March 2015: "My Past, My Self" - Solo Exhibition by artist Thar Gyi
Thar Gyi is one of Myanmar's most creative and successful abstract artists. It is with great pleasure that we host Thar Gyi's solo show in River II, opening on Sunday March 1st at 4:00 running through March 8th.
Thar Gyi – Master of abstraction
Foreword – Gill Pattison, River Gallery
Thar Gyi is a contrarian. Unlike the majority of Myanmar's artists, Thar Gyi's art practice is firmly lodged in abstraction. Yet he draws inspiration from his surroundings, transforming the everyday into something intriguing, initially unrecognizable, but which somehow speaks to us.
He first started painting his rhythmic works after a trip to Bagan a few years ago. He and his friends had climbed one of the pagodas to see the view, and while the others were admiring the sunset over the Irrawaddy, Thar Gyi was looking the other way, at the newly ploughed field in the deep shadow cast by the pagoda. It was the texture of the ploughed earth and the subtle gradations of shadow which propelled his first experiments with the delicate but densely ordered ridges of paint that have characterized his works ever since.
His new series – "My Past, My Self" – echoes this earlier work, with the perfectly calibrated ridges of paint masking the faint silhouettes of shadowy figures behind the screen of paint. But in a startling new development, the main focus of some of the works are large, stylized figures which dominate the canvas, cut out of mirrored fiberglass.
How we experience one of these works depends in part on how we look at it, and what it reflects back to us. From some vantage points, we see ourselves, from other angles we see what is in the background behind us. Which, when you think about it, is how we perceive more generally. We look and see things - not how they are, but how we are. In this catalogue, we have used the artist's own photos of the works, showing his selection of background imprinted on the mirror figures.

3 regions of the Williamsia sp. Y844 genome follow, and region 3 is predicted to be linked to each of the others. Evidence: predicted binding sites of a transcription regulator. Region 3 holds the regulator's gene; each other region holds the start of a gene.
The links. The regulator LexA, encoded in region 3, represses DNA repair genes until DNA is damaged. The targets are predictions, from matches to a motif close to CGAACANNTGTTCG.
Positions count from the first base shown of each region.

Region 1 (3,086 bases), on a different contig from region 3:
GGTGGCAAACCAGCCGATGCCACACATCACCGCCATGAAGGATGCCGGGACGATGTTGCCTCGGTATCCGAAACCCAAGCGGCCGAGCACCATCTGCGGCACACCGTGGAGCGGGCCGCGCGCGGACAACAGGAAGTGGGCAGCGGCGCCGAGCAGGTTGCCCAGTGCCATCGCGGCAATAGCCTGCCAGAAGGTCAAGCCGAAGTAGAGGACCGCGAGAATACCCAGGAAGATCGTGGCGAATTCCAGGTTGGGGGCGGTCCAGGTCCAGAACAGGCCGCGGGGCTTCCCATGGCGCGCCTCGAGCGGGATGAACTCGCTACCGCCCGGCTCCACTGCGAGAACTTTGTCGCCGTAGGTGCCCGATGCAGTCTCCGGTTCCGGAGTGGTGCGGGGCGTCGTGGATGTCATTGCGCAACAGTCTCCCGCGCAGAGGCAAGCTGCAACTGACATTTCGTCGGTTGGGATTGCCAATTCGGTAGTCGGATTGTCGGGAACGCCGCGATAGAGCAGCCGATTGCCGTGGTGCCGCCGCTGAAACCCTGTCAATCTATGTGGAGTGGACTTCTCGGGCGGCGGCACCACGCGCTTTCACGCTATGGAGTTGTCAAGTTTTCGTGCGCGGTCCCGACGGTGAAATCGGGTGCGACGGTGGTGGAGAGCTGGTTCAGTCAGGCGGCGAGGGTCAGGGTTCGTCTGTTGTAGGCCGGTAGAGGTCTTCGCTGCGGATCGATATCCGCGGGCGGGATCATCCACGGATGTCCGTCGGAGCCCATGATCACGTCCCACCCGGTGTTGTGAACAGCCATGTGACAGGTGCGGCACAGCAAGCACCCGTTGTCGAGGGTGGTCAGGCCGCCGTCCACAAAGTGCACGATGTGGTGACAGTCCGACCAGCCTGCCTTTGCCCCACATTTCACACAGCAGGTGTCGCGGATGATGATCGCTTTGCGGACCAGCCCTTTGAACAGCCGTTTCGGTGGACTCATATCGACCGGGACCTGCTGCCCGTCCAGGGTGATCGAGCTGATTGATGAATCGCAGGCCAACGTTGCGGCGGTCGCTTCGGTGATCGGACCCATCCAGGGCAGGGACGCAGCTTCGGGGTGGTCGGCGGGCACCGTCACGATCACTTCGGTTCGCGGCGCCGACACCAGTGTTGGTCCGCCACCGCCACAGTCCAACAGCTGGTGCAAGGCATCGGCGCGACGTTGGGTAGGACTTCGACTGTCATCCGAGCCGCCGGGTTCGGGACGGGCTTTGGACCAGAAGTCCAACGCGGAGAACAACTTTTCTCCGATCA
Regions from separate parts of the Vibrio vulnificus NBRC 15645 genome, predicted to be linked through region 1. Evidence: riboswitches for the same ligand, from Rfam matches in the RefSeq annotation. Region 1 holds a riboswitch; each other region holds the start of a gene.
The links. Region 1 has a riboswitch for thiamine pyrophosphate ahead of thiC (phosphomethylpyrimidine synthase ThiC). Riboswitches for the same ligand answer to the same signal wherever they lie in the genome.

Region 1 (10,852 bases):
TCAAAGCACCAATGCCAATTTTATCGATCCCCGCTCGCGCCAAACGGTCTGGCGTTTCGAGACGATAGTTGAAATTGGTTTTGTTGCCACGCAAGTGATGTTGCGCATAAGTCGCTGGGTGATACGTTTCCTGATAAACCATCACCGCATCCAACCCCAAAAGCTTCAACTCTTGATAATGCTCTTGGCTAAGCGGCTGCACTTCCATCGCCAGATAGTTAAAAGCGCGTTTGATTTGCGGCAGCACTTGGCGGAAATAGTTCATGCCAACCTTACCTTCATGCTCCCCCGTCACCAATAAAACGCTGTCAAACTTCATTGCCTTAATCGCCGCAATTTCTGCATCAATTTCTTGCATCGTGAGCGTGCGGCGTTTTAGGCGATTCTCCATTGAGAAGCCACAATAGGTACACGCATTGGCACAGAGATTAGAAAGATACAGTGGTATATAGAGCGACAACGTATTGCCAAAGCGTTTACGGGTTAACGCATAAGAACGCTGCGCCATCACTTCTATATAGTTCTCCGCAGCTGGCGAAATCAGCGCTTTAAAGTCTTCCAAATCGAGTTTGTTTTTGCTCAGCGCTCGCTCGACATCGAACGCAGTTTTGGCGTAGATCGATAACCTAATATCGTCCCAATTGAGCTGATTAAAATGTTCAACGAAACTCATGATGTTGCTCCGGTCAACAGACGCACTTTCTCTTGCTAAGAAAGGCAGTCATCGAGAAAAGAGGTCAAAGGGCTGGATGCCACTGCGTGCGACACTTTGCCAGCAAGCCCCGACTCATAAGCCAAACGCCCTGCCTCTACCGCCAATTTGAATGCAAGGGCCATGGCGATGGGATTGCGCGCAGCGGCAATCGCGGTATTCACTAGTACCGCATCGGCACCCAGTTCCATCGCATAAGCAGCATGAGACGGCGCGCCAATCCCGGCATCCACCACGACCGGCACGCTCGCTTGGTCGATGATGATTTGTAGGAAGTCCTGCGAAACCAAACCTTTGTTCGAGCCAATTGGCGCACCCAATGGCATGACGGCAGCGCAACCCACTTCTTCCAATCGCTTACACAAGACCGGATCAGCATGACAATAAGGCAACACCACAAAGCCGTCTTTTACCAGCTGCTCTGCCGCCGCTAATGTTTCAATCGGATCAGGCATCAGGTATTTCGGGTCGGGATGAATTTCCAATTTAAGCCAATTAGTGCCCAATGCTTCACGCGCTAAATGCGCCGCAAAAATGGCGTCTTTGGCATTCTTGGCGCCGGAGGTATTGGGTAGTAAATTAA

Speaking about his works, Thar Gyi goes back to a favorite theme of his – the interconnection of people through time, over generations. He says that the small, faintly perceived figures at the bottom of the canvas, represent previous generations – literally the foundation for the contemporary person, who stands boldly and freely above, invested with an energy that the boundaries of the canvas cannot contain. We see ourselves in these cut-outs, and perhaps others standing beside us. People of today, reminded of those who came before.
Other works without the mirror figures show most strongly the chromatic harmony of the paint ridge works, the slight vibrato of the lines abruptly broken by a black shape or line.
Thar Gyi's works reward long looking; they seem to alter subtly in different lights through the day, and as we abandon ourselves to the subtle effects of the rigorous yet undulating lines of paint. This latest series demonstrates a maturing artist, confident in his mastery of a unique style which demonstrates directly his evolving creative vision.
Gill Pattison – River Gallery, March 2015